Distracted Driving: It’s Not Just Talking and Texting on Your Phone
October is National Distracted Driving Awareness Month
TAMPA, Fla., (September 30, 2020) — People know driving intoxicated is bad, yet many still choose to drive “intexticated”. Texting-while-driving is among the many distractions that endanger motorists on the road every day.
“A distracted driver is similar to an intoxicated one,” said Mark Jenkins, spokesman, AAA – The Auto Club Group. “When a driver’s attention is diverted from the road, their reaction-time slows and lives are jeopardized.”
Top 3 Risky Distractions
- Cellphone use
- In-vehicle technology
- Passengers in the vehicle
Anything that diverts attention from driving – eating and drinking, adjusting the navigation, or picking your next podcast can result in a fatal injury. Over 22 percent of distraction-affected crashes involved confirmed use of a smartphone. This underscores that while smartphone use is most frequently blamed for driver distraction, there are many other causes of distraction-affected crashes.
“I personally experienced the dangers of distracted driving, earlier this year,” Jenkins continued. “While stopped in traffic, I was struck from behind by a driver who was looking at his GPS. He was driving 55 mph when he smashed into me. The impact ‘totaled’ my SUV and permanently injured my neck and back. I survived my encounter, but not everyone is so lucky.”
According to 2018 data from The National Highway Transportation Safety Administration (NHTSA):
2,839 people were killed and 400,000 injured in motor vehicle crashes involving distracted drivers.
In Florida, there were 213 documented distracted driving crashes, resulting in 231 deaths.
“All it takes is one distraction and your life can change in seconds,” Jenkins continued. “No life is worth losing to distraction. Focused drivers save lives. AAA urges all drivers to pay attention and focus on the road during this National Distracted Driving Awareness month and all year long.”
Looking away from the road for just two seconds doubles the risk of a crash.
Five seconds of reading an email or text is like driving across a football field while blindfolded.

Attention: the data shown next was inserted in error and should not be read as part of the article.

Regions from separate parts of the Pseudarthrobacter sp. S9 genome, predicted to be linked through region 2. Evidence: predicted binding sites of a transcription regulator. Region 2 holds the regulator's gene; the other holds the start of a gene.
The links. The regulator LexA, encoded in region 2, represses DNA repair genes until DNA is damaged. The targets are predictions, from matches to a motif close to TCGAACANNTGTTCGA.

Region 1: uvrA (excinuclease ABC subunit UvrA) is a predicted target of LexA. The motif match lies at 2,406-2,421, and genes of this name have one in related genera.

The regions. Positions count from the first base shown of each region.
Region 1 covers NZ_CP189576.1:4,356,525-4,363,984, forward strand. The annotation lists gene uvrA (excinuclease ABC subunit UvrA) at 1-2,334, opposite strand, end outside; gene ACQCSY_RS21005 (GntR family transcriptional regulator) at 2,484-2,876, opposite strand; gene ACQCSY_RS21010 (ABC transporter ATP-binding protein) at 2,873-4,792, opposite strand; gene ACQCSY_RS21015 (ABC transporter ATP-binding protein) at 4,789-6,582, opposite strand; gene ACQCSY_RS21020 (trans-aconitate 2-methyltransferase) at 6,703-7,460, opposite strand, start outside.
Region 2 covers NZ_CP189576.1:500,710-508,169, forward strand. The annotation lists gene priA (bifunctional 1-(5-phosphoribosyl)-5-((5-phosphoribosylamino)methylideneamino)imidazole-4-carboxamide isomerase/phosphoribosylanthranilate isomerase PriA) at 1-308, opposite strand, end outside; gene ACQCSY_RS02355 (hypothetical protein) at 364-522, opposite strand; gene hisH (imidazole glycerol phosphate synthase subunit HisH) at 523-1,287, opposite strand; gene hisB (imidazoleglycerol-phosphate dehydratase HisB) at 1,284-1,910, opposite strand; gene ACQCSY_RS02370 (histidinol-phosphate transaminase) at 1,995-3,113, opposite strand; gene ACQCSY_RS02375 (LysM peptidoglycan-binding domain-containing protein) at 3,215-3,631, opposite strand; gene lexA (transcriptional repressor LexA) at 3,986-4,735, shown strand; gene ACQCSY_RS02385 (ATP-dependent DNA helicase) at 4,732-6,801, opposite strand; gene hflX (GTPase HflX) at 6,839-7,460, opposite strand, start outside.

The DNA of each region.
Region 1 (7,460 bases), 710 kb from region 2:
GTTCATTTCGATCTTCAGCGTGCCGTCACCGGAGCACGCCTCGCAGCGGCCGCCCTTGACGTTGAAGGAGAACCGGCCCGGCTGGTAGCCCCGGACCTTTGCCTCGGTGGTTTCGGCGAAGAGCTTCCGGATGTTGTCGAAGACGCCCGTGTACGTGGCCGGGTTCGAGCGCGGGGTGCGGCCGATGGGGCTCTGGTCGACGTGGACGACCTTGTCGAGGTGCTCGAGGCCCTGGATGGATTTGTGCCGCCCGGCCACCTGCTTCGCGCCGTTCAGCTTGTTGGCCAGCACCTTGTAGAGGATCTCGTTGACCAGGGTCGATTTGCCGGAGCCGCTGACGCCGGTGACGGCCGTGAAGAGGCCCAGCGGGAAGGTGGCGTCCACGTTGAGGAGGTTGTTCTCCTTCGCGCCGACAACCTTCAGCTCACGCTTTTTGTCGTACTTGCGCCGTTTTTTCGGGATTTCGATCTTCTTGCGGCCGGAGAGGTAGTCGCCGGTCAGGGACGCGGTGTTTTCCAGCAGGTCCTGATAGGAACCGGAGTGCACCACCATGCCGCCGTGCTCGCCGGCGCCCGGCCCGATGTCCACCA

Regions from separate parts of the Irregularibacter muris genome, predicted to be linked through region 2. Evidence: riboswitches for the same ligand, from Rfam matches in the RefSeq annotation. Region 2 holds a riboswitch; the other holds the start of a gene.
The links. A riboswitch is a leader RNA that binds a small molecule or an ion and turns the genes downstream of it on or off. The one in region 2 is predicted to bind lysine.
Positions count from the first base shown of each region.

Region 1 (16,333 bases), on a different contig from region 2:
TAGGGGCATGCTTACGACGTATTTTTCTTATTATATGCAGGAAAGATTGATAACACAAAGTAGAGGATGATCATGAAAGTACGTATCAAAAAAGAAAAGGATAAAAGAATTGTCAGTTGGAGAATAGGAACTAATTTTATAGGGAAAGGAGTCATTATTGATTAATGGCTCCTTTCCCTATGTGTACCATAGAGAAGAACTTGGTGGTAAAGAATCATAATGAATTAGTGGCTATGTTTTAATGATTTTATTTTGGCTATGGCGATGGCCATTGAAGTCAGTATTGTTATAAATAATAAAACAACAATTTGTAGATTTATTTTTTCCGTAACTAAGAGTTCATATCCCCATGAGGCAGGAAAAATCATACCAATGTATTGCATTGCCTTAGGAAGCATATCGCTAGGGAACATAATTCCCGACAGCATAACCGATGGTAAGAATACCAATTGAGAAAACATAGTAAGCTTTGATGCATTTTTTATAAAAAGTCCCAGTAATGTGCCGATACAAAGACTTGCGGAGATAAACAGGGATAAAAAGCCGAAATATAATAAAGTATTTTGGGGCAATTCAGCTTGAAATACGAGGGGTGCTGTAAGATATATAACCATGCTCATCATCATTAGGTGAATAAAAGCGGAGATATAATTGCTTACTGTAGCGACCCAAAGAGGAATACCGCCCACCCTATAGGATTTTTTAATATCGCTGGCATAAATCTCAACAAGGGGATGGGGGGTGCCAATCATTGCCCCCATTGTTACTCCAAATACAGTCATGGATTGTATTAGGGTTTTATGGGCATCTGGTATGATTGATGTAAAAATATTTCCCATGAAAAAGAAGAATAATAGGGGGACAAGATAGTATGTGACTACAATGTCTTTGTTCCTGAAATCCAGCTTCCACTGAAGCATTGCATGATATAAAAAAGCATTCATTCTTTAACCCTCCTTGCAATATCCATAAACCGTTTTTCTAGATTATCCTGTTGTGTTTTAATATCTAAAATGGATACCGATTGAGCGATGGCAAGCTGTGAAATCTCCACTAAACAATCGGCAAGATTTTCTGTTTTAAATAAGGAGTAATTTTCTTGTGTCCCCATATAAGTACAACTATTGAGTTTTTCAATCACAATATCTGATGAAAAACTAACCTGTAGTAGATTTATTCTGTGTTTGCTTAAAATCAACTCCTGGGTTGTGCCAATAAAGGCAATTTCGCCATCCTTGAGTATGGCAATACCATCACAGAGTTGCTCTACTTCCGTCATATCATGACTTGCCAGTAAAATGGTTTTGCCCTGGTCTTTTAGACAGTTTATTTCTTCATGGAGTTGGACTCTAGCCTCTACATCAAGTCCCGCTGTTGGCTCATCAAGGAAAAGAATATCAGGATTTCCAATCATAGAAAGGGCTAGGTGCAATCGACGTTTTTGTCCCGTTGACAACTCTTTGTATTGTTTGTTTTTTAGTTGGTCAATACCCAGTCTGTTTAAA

Mental distractions last longer than you think and can cause a dangerous crash or fatality. Mental distraction can last up to 27 seconds after dialing, texting or changing the radio station.
New teen drivers are 3x as likely as adults to be involved in a deadly crash. Florida has a graduated driver licensing system to help 15-year-olds gradually learn the rules of the road under less risky conditions.
Despite what some drivers may think, hands-free is not risk-free. Even with your eyes on the road and your hands on the wheel, you are not safe unless your mind focuses on the drive.
AAA’s Top Tips to Avoid Distractions While Driving
Prepare for your drive. Set vehicle systems like GPS, seats, mirrors, climate controls and sound systems before hitting the road. Decide on your route and check traffic conditions ahead of time. And please, finish dressing and personal grooming at home – before you get on the road.
Disable or stow electronics. Never use text messaging, email, video games or internet functions, including those built into the vehicle, while driving. Stow your smartphone away, turn it to airplane mode, or activate call/text blocking features.
Stay focused. Do not let anything divert your attention. Be sure to actively scan the road, use your mirrors, and watch out for pedestrians and cyclists. If you have passengers, enlist their help as a “designated texter.” Ask them to answer your calls, respond to texts and program the navigation.
Take the pledge to drive distraction free or learn more about distracted driving at aaa.com/dontdrivedistracted.
Prohibits hand-held cell phone use for all drivers in school and/or work zones only (5 states).
Prohibits all drivers from text messaging while driving (48 states).
AAA supports strengthening the distracted driving law by banning all cellphone use for drivers under the age of 18.
“Distraction is the number one cause of teen driver crashes, and cellphone-use is a primary reason for it,” Jenkins said. “Tougher laws on mobile phones could help eliminate a major distraction for teens, who are still developing their skills as a new driver.”